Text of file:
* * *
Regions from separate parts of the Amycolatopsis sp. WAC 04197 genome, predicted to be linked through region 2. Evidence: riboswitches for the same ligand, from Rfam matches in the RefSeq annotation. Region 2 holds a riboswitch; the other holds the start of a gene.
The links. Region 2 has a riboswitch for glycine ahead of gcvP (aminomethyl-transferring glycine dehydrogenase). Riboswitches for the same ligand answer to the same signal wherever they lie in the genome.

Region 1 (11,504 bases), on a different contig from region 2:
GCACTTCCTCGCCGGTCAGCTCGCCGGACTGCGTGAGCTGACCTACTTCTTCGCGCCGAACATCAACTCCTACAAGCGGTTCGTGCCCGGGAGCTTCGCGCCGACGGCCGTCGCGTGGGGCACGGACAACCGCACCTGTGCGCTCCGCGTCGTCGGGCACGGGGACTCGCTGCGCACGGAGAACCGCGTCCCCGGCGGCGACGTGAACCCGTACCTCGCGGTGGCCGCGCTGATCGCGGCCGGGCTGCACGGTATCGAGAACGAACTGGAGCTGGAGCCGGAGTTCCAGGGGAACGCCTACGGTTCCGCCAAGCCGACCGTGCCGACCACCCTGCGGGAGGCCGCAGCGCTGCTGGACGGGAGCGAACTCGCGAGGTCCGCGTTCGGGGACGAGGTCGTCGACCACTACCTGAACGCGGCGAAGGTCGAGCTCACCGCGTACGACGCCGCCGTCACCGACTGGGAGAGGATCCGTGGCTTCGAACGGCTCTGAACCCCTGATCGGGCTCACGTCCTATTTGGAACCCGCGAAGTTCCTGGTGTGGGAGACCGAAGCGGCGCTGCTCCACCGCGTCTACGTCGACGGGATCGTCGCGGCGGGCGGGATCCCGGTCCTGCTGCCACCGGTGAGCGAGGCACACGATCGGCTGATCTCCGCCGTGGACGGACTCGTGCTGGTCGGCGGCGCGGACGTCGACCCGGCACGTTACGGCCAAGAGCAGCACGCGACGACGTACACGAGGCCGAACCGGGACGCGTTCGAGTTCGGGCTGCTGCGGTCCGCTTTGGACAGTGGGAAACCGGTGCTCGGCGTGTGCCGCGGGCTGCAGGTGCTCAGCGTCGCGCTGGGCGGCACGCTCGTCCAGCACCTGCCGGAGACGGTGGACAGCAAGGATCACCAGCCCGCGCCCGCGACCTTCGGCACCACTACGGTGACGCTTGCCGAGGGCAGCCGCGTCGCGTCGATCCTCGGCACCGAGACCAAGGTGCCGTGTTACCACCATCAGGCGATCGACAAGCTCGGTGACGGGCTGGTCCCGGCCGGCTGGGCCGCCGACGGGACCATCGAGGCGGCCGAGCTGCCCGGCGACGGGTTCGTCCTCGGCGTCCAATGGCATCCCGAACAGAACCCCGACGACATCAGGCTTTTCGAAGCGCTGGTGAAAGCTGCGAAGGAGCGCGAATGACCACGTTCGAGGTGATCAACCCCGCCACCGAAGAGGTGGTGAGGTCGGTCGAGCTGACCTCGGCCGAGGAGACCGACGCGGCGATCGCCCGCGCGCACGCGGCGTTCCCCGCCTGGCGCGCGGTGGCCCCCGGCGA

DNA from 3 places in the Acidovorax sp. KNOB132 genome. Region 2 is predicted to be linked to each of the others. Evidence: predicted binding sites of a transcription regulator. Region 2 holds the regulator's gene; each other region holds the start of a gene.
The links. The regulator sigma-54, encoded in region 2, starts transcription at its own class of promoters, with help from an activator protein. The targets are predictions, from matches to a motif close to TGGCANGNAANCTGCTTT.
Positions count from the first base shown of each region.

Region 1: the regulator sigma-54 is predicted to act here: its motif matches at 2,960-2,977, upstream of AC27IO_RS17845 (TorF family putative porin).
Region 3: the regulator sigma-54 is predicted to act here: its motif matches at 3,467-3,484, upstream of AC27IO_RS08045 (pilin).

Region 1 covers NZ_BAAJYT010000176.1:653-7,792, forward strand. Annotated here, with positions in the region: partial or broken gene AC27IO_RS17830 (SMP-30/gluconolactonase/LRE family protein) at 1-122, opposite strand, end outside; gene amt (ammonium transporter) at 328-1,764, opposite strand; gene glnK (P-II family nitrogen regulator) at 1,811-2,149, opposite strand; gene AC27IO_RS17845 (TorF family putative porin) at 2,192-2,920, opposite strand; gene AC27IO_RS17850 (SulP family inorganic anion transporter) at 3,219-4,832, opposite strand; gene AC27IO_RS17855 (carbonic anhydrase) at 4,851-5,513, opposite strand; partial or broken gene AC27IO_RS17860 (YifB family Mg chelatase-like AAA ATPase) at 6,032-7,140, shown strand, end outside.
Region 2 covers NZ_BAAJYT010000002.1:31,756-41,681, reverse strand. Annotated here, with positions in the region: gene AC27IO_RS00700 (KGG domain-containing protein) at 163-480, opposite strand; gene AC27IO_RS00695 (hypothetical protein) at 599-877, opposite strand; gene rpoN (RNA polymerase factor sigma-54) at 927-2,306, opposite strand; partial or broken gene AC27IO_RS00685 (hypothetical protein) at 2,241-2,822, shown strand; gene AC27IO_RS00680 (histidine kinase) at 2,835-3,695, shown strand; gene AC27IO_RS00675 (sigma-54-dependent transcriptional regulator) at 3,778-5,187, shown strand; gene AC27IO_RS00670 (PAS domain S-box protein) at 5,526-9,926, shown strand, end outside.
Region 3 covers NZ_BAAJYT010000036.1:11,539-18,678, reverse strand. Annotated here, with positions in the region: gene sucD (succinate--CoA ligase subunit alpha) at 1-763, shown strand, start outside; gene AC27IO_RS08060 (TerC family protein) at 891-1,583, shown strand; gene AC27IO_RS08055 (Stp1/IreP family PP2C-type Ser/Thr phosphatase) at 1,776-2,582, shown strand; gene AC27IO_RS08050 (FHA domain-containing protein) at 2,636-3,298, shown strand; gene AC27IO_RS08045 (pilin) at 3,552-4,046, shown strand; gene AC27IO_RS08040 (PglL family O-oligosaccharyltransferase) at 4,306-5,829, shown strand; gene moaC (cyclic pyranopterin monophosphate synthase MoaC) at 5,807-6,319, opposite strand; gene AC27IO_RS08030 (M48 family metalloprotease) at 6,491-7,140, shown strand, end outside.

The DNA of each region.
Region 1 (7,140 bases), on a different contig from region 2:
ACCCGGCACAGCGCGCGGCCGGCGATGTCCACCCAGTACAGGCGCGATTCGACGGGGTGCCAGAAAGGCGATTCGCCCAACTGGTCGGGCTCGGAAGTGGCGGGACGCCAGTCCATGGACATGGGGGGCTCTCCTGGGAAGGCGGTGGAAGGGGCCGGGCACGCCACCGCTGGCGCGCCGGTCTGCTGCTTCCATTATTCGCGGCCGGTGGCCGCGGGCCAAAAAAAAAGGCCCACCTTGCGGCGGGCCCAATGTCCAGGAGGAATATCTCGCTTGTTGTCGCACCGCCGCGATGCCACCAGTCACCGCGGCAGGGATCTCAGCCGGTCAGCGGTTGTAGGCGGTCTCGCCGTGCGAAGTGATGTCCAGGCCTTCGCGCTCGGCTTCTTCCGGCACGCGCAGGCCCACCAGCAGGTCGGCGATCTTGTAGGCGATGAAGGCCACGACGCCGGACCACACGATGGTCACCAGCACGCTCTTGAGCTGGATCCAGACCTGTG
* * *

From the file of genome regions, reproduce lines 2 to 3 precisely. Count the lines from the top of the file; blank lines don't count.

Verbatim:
The links. Region 2 has a riboswitch for glycine ahead of gcvP (aminomethyl-transferring glycine dehydrogenase). Riboswitches for the same ligand answer to the same signal wherever they lie in the genome.

Region 1 (11,504 bases), on a different contig from region 2: